If you haven't figured out by now, we like takings claims. We really do. But here's one where we think the Third Circuit reached the right result when it concluded that there was no compensable taking. National Amusements, Inc. v. Borough of Palmyra, No. 12-1630 (May 9, 2013).
Why? Because when there may be an unexploded artillery shell on the property, and as a result the government seals off the property and temporarily closes the business conducted thereon, we don't think the Takings Clause requires compensation, that's why. The property owner thought otherwise, and in response to the Borough's order to shut down after someone discovered that a flea market site was also former WWII-era muntions magazine and testing area, and that there was still some of that stuff left over, it objected:
The gist of the Complaint is that Palmyra overstated the danger posed by the unexploded munitions as pretext to shut down NAI’s economic activity on property Palmyra had been eyeing for redevelopment. NAI contends that Palmyra’s failure to enact similar restrictions on adjacent property or adopt a less restrictive course of action that could have permitted the continued operation of the Market demonstrated this surreptitious intent.
Slip op. at 4. Yes, the Borough had sold the property to the flea market's predecessor in title. Yes, the Borough apparently was now targeting the area (sorry for the bad pun) for redevelopment. Yes, the Borough didn't shut down neighboring parcels. Yes, the Borough and the property owner entered into a consent order which allowed the market to open at certain times, presumably meaning the danger was not all that great. Yes, a five-month shutdown seems a bit much. And yes, the discovery by the Borough was, shall we say, conveniently timed. But as far as we can tell from the opinion, unexploded artillery shells were not found on other parcels, and the property owner introduced no evidence that the "we discovered unexploded artillery shells on your property" thing was just a pretext designed for leverage in the redevelopment acquisition. Unless there's more to this case than what the opinion reveals, we have to go with it-is-better-to-be-safe-than-sorry when dealing with old artillery rounds and a public venue.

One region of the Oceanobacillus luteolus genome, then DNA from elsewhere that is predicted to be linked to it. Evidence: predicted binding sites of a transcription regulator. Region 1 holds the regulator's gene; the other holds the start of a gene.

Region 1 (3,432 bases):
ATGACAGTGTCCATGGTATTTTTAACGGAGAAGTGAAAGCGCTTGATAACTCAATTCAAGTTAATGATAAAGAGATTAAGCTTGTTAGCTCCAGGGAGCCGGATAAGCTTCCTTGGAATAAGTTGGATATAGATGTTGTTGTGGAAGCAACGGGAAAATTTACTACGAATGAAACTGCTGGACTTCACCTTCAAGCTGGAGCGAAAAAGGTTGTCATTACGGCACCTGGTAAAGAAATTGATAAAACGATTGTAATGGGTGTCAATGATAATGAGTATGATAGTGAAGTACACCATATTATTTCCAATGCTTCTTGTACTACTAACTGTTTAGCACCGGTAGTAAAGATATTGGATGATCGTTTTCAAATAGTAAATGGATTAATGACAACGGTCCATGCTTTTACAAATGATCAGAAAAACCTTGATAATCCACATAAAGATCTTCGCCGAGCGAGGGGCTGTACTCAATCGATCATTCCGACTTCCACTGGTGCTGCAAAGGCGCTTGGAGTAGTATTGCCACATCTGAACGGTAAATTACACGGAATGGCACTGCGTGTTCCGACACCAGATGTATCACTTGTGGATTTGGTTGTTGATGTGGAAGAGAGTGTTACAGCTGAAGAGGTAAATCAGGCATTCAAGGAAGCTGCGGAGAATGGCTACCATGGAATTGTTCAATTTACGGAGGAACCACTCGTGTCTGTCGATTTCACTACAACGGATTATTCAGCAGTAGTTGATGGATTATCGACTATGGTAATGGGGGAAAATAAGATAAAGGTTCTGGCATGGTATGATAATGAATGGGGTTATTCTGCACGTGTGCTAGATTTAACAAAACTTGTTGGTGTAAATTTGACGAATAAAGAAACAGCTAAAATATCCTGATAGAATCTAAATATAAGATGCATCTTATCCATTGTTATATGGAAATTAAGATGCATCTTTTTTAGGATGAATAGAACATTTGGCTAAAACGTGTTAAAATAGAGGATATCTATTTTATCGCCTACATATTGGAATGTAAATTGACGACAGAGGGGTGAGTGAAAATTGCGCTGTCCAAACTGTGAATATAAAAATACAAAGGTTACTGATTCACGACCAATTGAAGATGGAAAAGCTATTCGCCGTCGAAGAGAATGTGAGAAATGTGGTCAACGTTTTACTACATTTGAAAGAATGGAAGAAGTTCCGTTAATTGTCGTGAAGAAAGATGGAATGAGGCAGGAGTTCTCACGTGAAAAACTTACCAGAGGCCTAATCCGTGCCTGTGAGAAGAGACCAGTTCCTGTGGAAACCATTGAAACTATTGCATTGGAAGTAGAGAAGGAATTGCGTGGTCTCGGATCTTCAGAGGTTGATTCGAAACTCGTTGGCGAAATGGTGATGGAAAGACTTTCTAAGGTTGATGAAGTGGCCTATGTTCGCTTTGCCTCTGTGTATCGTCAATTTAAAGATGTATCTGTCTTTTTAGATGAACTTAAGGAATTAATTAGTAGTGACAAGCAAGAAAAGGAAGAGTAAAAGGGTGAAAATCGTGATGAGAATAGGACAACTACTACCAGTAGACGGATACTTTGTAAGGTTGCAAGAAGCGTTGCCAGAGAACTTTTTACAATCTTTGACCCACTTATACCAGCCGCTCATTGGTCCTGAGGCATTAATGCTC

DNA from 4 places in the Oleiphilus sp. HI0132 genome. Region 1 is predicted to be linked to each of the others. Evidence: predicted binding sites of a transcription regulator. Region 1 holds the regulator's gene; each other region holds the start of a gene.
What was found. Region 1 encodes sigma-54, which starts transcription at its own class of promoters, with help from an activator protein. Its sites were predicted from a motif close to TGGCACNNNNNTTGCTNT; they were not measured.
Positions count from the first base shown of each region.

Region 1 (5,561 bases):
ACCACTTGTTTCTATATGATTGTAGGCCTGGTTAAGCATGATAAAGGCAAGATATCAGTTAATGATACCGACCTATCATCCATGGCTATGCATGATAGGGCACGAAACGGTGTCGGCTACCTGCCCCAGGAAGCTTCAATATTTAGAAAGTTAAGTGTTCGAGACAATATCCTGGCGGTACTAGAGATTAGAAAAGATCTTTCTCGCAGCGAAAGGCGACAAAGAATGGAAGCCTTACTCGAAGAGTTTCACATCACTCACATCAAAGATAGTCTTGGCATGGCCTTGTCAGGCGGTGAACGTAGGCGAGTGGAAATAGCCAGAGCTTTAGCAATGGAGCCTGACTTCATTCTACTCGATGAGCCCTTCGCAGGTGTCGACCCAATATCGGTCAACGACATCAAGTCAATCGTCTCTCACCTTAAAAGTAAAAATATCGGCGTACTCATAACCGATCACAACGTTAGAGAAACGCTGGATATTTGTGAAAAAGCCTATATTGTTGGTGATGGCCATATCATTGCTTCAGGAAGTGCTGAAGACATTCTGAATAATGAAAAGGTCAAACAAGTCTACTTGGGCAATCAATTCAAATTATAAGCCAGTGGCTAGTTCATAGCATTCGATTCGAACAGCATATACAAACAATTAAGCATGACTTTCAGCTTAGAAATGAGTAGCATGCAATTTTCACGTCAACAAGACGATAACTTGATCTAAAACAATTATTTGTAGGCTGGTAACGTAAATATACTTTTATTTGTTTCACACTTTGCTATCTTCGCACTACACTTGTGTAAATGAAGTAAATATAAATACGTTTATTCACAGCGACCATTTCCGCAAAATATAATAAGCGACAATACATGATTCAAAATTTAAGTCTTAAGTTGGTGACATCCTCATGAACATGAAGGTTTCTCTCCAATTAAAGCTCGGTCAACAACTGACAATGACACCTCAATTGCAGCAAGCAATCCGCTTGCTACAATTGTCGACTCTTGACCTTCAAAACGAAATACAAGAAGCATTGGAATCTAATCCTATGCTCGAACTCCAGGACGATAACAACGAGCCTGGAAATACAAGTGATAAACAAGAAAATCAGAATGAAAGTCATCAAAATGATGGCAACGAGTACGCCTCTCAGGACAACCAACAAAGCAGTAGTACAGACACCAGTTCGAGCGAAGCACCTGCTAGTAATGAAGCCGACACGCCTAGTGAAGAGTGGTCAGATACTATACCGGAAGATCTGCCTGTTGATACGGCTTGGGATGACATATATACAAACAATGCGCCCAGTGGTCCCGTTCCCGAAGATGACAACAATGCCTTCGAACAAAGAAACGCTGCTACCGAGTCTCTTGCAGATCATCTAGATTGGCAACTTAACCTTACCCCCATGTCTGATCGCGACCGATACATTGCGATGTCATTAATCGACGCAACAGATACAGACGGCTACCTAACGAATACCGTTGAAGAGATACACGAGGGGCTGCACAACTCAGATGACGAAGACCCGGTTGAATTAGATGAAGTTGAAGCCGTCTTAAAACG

Question: how desperate for a bargain does a shopper have to be to go to a flea market knowing that there are unexploded artillery shells on the premises? Not us, brother.
The takings issue came up in the context of a request for $200,000 in attorneys' fees, which the property owner sought following the entry of the consent order, claiming it was the prevailing party. The Third Circuit affirmed the District Court's denial of the motion for fees, concluding "[i]t is difficult to imagine an act closer to the heartland of a state's traditional police power [to abate nuisances] than abating the danger posed by unexploded artillery shells." Slip op. at 7.
Read the opinion. It's short. It makes sense.